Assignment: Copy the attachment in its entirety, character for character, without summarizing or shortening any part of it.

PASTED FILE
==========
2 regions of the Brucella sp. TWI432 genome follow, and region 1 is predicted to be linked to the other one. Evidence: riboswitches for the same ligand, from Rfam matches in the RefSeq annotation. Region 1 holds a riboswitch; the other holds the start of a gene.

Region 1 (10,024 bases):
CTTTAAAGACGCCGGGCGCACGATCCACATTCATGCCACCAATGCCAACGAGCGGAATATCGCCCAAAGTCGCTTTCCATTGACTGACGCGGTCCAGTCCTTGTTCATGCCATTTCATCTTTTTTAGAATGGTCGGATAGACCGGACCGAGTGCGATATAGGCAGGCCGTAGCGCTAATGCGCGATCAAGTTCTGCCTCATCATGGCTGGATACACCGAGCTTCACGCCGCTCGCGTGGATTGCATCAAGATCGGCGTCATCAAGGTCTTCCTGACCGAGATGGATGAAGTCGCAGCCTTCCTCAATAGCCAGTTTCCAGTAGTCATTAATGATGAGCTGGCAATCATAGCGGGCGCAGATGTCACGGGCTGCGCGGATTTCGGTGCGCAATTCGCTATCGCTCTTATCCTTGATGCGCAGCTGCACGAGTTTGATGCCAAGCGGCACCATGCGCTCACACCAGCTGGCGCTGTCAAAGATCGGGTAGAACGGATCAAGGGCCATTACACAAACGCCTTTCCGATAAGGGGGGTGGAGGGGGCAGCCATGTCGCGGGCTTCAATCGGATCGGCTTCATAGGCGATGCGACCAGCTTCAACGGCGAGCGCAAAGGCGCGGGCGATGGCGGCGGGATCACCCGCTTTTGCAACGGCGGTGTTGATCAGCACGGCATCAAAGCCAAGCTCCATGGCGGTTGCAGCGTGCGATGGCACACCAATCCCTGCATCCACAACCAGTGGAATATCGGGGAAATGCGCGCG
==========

2 regions of the Brucella sp. TWI432 genome follow, and region 1 is predicted to be linked to the other one. Evidence: riboswitches for the same ligand, from Rfam matches in the RefSeq annotation. Region 1 holds a riboswitch; the other holds the start of a gene.

Region 1 (10,024 bases):
CTTTAAAGACGCCGGGCGCACGATCCACATTCATGCCACCAATGCCAACGAGCGGAATATCGCCCAAAGTCGCTTTCCATTGACTGACGCGGTCCAGTCCTTGTTCATGCCATTTCATCTTTTTTAGAATGGTCGGATAGACCGGACCGAGTGCGATATAGGCAGGCCGTAGCGCTAATGCGCGATCAAGTTCTGCCTCATCATGGCTGGATACACCGAGCTTCACGCCGCTCGCGTGGATTGCATCAAGATCGGCGTCATCAAGGTCTTCCTGACCGAGATGGATGAAGTCGCAGCCTTCCTCAATAGCCAGTTTCCAGTAGTCATTAATGATGAGCTGGCAATCATAGCGGGCGCAGATGTCACGGGCTGCGCGGATTTCGGTGCGCAATTCGCTATCGCTCTTATCCTTGATGCGCAGCTGCACGAGTTTGATGCCAAGCGGCACCATGCGCTCACACCAGCTGGCGCTGTCAAAGATCGGGTAGAACGGATCAAGGGCCATTACACAAACGCCTTTCCGATAAGGGGGGTGGAGGGGGCAGCCATGTCGCGGGCTTCAATCGGATCGGCTTCATAGGCGATGCGACCAGCTTCAACGGCGAGCGCAAAGGCGCGGGCGATGGCGGCGGGATCACCCGCTTTTGCAACGGCGGTGTTGATCAGCACGGCATCAAAGCCAAGCTCCATGGCGGTTGCAGCGTGCGATGGCACACCAATCCCTGCATCCACAACCAGTGGAATATCGGGGAAATGCGCGCG